Clinical Notes : Cardiology

146. ECG STEMI - anterior

STEMI ant - example 1.jpg

ECG - Anterior STEMI

Anterior ST Elevation Myocardial Infarction

MI is myocardial cell death that occurs because of a prolonged mismatch between perfusion and demand.

This is usually caused by occlusion in the coronary arteries. ST-elevation myocardial infarction (STEMI) is suspected when a patient presents with persistent ST-segment elevation in 2 or more anatomically contiguous ECG leads in the context of a consistent clinical history.


Anterior STEMI results from occlusion of the left anterior descending artery (LAD).

Anterior myocardial infarction carries the worst prognosis of all infarct locations, mostly due to larger infarct size.


Patterns of Anterior Infarction


The nomenclature of anterior infarction can be confusing, with multiple different terms used for the various infarction patterns.


The following is a simplified approach to naming the different types of anterior MI.

The precordial leads can be classified as follows:

  • Septal leads = V1-2

  • Anterior leads = V3-4

  • Lateral leads = V5-6


The different infarct patterns are named according to the leads with maximal ST elevation:

  • Septal = V1-2

  • Anterior = V2-5

  • Anteroseptal = V1-4

  • Anterolateral = V3-6, I + aVL

  • Extensive anterior / anterolateral = V1-6, I + aVL


(NB. While these definitions are intuitive, there is often a poor correlation between ECG features and precise infarct location as determined by imaging or autopsy.)


Example 1 : Hyperacute Anteroseptal STEMI

  • ST elevation is maximal in the anteroseptal leads (V1-4).

  • Q waves are present in the septal leads (V1-2).

  • There is also some subtle STE in I, aVL and V5, with reciprocal ST depression in lead III.

  • There are hyperacute (peaked ) T waves in V2-4.

  • These features indicate a hyperacute anteroseptal STEMI

STEMI ant - example 1.jpg

Hyperacute Anteroseptal STEMI


Example 2a : Hyperacute Anterior STEMI

  • There are hyperacute T-waves in V2-6 (most marked in V2 and V3) with loss of R wave height.

  • The rhythm is sinus with 1st degree AV block.

  • There are premature atrial complexes (beat 4 on the rhythm strip) and multifocal ventricular ectopy (PVCs of two different types), indicating an “irritable” myocardium at risk of ventricular fibrillation.

STEMI ant - example 2a.jpg

Hyperacute Anterior STEMI (a)

Example 2b : Hyperacute Anterior STEMI

A ECG of the same patient taken around 40-50 minutes later:

  • There is progressive ST elevation and Q wave formation in V2-5

  • ST elevation is now also present in I and aVL.

  • There is some reciprocal ST depression in lead III.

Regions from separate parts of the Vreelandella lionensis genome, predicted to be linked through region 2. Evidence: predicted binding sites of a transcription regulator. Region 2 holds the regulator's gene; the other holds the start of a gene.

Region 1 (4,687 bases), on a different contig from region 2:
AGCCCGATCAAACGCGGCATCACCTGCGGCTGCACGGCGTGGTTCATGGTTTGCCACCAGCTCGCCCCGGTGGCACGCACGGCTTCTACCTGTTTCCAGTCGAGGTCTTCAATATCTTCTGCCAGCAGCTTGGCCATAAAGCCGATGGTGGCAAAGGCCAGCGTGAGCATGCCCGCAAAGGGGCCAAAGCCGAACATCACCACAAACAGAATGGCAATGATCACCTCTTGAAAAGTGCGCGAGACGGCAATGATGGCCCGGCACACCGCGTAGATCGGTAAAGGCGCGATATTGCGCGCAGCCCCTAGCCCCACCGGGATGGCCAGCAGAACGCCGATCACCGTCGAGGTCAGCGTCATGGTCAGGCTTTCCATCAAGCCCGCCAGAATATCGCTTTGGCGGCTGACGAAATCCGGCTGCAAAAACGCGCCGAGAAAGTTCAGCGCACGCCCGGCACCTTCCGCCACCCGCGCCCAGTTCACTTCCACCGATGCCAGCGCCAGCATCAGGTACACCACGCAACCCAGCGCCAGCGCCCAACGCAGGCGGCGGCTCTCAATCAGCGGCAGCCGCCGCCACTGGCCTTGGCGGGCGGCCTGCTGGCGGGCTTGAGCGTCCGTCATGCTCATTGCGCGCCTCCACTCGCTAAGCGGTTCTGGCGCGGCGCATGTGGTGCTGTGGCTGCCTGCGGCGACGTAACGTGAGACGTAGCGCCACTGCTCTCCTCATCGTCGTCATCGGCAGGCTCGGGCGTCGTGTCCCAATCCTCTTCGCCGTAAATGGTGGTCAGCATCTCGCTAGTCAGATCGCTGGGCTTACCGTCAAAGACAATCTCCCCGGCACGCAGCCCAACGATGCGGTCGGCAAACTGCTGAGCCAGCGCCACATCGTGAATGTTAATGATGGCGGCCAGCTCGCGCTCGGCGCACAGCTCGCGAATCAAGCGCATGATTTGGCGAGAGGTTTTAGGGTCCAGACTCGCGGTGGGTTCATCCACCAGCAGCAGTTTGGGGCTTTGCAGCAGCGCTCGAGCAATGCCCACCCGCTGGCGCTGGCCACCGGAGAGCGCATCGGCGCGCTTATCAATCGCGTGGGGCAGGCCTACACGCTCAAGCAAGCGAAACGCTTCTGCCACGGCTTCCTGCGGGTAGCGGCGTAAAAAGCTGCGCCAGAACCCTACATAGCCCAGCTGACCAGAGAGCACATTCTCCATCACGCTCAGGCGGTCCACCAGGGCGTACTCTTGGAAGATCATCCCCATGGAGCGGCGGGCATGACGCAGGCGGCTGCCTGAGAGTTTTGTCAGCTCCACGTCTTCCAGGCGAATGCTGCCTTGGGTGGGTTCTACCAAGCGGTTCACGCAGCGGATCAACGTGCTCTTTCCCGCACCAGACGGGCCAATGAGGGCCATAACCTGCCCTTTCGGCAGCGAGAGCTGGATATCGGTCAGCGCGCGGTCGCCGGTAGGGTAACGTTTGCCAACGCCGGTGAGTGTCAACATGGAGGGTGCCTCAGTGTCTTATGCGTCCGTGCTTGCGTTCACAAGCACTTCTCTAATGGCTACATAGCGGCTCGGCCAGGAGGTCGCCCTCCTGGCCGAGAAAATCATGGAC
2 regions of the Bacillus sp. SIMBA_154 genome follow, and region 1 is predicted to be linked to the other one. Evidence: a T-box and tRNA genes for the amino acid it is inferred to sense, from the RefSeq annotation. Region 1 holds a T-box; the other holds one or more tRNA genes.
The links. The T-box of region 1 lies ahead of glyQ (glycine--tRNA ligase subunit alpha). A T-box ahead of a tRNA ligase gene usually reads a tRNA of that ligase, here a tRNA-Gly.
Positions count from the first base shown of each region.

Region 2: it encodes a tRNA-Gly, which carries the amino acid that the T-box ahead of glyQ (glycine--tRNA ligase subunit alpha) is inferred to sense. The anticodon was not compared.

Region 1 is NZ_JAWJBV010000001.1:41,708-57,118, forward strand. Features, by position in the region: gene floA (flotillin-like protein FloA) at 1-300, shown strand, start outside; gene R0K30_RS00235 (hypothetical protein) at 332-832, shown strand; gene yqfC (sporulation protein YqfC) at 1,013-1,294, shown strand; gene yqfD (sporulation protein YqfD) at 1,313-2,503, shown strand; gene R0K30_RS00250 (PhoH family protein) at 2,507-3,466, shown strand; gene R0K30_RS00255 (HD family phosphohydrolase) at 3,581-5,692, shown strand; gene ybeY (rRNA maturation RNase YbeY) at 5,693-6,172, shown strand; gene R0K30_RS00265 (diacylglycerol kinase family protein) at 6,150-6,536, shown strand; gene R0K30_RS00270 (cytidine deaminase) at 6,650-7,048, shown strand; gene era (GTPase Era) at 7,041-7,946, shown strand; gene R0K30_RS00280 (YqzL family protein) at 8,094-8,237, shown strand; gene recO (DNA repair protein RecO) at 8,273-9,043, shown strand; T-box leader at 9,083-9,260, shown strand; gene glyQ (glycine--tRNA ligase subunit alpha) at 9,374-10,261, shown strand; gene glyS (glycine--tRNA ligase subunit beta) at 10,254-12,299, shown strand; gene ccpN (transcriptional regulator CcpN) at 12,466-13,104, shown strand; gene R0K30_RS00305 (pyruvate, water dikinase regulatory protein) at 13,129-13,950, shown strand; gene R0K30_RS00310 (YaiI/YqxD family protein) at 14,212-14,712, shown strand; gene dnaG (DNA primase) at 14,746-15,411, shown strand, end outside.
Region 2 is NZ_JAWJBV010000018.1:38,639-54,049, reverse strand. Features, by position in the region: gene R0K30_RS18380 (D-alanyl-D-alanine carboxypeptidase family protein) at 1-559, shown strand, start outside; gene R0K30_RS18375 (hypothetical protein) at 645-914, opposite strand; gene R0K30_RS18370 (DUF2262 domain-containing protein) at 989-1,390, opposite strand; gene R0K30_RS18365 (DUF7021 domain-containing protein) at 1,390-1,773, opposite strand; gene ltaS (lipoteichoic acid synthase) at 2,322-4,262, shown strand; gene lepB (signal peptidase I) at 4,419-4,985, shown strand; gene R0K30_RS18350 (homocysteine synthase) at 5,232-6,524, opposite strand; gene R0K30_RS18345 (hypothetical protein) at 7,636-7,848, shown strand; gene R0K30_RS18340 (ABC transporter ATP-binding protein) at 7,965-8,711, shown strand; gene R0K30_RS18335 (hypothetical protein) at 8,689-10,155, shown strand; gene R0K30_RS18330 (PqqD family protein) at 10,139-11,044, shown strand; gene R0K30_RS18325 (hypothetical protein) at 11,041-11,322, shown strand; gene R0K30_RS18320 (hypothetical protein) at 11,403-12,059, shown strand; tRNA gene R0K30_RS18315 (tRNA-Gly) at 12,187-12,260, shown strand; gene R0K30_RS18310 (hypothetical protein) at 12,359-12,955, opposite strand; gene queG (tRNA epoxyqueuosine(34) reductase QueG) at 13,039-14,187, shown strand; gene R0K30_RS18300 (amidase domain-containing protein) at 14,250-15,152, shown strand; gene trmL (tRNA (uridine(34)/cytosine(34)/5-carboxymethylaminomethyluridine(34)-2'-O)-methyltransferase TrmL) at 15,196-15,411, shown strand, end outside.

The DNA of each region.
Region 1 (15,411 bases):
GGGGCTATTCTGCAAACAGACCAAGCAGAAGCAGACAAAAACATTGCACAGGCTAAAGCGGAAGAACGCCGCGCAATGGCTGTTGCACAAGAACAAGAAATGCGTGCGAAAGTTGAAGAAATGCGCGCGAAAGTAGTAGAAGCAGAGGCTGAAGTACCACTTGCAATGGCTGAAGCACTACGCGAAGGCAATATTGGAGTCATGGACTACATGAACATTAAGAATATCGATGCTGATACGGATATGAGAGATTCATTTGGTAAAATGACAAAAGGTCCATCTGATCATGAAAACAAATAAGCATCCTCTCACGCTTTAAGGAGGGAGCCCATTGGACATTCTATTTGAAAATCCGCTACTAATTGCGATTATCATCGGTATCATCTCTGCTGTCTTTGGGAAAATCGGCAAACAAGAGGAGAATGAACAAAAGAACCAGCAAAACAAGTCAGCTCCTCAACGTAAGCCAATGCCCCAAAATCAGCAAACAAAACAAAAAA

This is an acute anterior STEMI – this patient needs urgent reperfusion !

STEMI ant - example 2b.jpg

Hyperacute Anterior STEMI (b)

Example 3 : Extensive Anterolateral STEMI (acute)

  • ST elevation in V2-6, I and aVL.

  • Reciprocal ST depression in III and AVF.

STEMI ant - example 3.jpg

Extensive Anterolateral STEMI (acute)

Example 4 : Extensive Anterior STEMI (acute)

  • ST elevation in V1-6 plus I and aVL (most marked in V2-4).

  • Minimal reciprocal ST depression in III and aVF.

  • Q waves in V1-2, reduced R wave height (a Q-wave equivalent) in V3-4.

  • There is a premature ventricular complex (PVC) with “R on T’ phenomenon at the end of the ECG; this puts the patient at risk for malignant ventricular arrhythmias

STEMI ant - example 4.jpg

Extensive Anterior STEMI (acute)

Example 5 : Prior Anteroseptal / Lateral MI

  • Deep Q waves in V1-3 with markedly reduced R wave height in V4.

  • Residual ST elevation in V1-3 (“left ventricular aneurysm” morphology).

  • Biphasic/inverted T waves in V1-5.

  • Poor R wave progression (R wave height < 3mm in V3).

  • Abnormal Q waves and T-wave inversion in I and aVL.

  • The pattern indicates prior infarction of the anteroseptal and lateral walls.

STEMI ant - example 5.jpg

Prior Anteroseptal / Lateral MI


Example 6 : Extensive anterior MI (“tombstoning” pattern)

  • Massive ST elevation with “tombstone” morphology is present throughout the precordial (V1-6) and high lateral leads (I, aVL).

  • This pattern is seen in proximal LAD occlusion and indicates a large territory infarction with a poor LV ejection fraction and high likelihood of cardiogenic shock and death.

STEMI ant - example 6.jpg

Extensive anterior MI (“tombstoning” pattern)


Example 7 : Anterior-inferior STEMI

  • ST elevation is present throughout the precordial and inferior leads.

  • There are hyperacute T waves, most prominent in V1-3.

  • Q waves are forming in V1-3, as well as leads III and aVF.

  • This pattern is suggestive of occlusion occurring in “type III” or “wraparound” LAD (i.e. one that wraps around the cardiac apex to supply the inferior wall)

STEMI ant - example 7.jpg

Anterior-inferior STEMI



Refer A+E

In OOH settings where delay in transfer to A+E is inevitable : 

  • aspirin

    • 300 mg orally immediately, followed by 75 mg once daily

  • oxygen

    • Supplemental oxygen is indicated only if oxygen saturation is less than 90%

  • morphine

    • 2-4 mg intravenously every 5-15 minutes until adequate pain control is achieved

  • glyceryl trinitrate

    • if not hypotensive :

      • 0.3 to 1 mg sublingually every 5 minutes,

      • maximum 3 doses

    • if hypertensive or heart failure

      • 5 micrograms/minute intravenously initially,

      • increase by 5-20 microgram/minute increments every 3-5 minutes according to response,

      • maximum 200 micrograms/minute

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Life in the Fast Lane

Austalian Emergency Medicine website. 


ST-elevation myocardial infarction

BMJ Best Practice

Last reviewed : March 2019

Last updated : September 2018


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